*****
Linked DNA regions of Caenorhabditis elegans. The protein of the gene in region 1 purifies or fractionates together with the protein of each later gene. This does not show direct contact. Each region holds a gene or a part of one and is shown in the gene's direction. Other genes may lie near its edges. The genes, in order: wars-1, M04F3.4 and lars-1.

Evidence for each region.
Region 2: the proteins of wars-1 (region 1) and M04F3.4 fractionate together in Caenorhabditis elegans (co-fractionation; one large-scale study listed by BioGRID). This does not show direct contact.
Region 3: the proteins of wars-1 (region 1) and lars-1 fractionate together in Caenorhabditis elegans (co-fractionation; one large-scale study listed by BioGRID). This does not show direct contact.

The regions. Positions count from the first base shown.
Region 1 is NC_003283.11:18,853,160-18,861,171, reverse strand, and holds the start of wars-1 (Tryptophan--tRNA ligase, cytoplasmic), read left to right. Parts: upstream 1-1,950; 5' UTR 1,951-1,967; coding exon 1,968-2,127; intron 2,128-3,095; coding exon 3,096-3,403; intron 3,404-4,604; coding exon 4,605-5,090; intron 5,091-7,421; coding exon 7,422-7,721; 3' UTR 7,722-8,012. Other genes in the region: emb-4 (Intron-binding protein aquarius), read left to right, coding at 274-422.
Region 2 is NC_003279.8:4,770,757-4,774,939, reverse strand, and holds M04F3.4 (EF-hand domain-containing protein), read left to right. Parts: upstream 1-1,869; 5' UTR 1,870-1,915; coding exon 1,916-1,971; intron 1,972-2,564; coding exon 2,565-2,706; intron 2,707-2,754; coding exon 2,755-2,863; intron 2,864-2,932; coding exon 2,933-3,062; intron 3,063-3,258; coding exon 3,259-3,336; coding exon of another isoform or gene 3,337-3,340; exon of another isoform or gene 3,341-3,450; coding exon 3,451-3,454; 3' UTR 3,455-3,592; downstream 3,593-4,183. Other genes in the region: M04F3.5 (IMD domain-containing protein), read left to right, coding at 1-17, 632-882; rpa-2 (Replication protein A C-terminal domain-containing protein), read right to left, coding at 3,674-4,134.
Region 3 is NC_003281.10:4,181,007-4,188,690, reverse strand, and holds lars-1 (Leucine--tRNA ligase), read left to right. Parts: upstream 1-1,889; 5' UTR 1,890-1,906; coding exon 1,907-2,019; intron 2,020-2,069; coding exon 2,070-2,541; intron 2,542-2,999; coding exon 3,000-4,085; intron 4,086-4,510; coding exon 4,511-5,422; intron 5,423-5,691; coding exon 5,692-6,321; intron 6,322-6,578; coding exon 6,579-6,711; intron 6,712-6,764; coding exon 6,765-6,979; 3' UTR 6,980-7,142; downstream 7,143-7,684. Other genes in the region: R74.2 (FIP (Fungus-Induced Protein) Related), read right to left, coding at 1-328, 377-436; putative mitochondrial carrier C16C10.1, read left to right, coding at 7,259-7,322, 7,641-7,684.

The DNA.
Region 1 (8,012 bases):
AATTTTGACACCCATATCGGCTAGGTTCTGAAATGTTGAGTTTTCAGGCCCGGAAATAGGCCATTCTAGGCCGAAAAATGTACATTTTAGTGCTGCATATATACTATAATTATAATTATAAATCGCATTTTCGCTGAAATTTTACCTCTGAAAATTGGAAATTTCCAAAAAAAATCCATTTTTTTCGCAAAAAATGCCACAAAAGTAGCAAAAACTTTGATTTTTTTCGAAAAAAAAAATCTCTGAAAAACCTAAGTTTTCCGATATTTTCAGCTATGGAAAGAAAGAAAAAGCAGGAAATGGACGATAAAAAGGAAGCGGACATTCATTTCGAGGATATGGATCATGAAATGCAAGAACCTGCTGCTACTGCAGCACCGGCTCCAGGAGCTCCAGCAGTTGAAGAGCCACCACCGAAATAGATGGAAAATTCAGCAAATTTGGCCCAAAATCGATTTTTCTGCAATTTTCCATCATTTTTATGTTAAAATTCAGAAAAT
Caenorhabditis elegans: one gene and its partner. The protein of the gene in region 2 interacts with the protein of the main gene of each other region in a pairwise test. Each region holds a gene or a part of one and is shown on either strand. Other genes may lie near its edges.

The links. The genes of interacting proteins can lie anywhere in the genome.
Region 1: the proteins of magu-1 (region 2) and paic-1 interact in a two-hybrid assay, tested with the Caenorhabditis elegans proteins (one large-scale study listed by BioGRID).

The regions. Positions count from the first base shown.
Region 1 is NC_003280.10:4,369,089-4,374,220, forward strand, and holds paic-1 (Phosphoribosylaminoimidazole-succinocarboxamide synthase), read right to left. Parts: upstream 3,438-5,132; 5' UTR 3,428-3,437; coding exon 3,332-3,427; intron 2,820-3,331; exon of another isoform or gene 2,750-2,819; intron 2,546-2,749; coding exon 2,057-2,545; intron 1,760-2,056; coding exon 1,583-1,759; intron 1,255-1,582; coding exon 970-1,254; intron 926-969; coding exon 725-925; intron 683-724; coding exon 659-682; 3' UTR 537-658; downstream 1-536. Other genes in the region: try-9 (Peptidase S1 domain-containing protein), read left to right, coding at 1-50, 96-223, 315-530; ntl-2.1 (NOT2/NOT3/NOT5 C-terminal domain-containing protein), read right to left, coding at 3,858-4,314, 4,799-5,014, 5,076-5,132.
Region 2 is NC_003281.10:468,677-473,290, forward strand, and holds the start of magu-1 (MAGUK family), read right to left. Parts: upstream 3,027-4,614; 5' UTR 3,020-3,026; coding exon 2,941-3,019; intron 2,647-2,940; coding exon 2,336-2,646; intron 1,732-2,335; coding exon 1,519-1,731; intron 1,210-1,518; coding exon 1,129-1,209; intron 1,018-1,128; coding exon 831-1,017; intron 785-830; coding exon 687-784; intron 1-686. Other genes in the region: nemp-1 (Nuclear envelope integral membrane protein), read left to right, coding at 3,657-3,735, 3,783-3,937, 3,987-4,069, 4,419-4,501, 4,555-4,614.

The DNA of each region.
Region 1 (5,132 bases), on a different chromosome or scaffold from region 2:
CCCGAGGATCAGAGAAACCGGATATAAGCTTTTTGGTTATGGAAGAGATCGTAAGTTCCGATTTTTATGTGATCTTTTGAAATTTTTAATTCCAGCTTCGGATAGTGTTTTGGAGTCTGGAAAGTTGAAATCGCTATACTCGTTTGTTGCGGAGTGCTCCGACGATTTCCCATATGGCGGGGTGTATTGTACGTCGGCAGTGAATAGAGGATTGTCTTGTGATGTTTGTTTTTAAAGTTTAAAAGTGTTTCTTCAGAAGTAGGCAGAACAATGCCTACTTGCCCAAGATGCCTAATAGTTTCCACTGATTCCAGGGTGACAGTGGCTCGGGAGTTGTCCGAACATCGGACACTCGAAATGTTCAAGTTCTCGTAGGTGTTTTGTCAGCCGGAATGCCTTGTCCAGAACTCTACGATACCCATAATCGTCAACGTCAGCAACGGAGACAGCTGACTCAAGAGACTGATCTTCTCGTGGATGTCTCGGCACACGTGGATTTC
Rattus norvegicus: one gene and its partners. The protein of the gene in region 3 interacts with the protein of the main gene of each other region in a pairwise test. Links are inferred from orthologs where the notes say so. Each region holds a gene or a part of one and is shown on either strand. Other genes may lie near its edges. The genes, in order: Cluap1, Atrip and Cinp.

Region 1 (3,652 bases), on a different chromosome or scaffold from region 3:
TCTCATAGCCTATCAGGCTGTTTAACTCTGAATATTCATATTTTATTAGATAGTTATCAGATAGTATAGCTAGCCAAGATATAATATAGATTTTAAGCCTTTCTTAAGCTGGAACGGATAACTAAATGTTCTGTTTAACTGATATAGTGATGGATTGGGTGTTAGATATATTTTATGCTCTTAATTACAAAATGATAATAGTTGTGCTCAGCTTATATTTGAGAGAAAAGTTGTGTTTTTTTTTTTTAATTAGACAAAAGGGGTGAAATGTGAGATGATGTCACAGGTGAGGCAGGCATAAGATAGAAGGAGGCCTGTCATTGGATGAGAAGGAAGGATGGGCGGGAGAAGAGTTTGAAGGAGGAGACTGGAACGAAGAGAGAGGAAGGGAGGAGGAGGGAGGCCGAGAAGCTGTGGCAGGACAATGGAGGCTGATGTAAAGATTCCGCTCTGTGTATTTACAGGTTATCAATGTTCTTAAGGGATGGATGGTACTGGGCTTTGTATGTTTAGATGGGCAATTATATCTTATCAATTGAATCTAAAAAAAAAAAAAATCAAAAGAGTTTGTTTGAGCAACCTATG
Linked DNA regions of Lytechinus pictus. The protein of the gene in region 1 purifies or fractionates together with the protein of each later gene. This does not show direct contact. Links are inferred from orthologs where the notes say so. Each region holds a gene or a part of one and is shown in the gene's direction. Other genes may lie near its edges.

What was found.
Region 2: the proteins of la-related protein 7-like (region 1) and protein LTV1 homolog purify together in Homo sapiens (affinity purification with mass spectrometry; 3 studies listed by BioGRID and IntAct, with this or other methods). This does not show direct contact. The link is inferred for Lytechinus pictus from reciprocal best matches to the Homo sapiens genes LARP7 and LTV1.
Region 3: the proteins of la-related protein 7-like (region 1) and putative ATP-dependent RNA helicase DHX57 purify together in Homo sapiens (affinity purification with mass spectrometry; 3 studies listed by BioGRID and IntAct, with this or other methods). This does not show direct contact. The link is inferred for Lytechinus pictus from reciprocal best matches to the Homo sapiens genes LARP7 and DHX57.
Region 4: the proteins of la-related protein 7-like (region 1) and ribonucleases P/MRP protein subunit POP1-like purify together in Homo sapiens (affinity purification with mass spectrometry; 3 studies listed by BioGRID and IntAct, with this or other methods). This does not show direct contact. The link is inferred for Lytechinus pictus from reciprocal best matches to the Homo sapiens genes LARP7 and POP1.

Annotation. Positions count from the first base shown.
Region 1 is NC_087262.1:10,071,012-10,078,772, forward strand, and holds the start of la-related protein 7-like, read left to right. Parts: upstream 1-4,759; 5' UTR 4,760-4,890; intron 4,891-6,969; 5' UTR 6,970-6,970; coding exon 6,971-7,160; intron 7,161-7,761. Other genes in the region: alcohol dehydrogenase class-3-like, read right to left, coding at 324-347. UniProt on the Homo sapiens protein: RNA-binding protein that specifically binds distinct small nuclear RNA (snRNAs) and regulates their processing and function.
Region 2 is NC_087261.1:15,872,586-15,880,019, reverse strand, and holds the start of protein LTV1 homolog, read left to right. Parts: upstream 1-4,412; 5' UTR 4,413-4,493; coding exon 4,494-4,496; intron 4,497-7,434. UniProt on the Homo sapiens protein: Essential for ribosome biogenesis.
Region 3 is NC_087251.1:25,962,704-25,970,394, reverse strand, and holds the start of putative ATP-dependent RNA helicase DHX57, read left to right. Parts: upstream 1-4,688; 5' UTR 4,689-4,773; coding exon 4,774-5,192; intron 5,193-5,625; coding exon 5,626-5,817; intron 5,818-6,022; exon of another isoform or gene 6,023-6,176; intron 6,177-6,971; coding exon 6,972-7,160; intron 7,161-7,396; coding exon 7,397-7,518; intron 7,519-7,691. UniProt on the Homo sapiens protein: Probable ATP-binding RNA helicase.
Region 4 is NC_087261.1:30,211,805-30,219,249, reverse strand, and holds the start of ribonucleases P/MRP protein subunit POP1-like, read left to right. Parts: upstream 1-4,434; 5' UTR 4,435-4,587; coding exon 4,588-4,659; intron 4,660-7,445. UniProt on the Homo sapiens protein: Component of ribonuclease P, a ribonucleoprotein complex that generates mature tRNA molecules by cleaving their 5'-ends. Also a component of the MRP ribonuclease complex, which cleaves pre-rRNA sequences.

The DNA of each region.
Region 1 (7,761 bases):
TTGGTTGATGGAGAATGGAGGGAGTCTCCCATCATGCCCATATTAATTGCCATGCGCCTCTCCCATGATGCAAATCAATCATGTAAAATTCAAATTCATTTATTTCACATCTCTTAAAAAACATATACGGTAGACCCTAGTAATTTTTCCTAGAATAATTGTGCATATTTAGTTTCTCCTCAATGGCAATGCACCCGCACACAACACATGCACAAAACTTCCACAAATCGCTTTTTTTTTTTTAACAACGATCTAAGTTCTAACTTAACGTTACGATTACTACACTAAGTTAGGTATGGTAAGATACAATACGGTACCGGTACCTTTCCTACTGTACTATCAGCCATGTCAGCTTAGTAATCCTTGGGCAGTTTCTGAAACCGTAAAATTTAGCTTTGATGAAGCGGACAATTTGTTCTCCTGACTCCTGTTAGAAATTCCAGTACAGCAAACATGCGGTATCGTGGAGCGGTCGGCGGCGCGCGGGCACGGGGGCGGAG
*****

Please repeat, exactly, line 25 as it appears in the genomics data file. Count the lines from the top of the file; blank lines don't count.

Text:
What was found.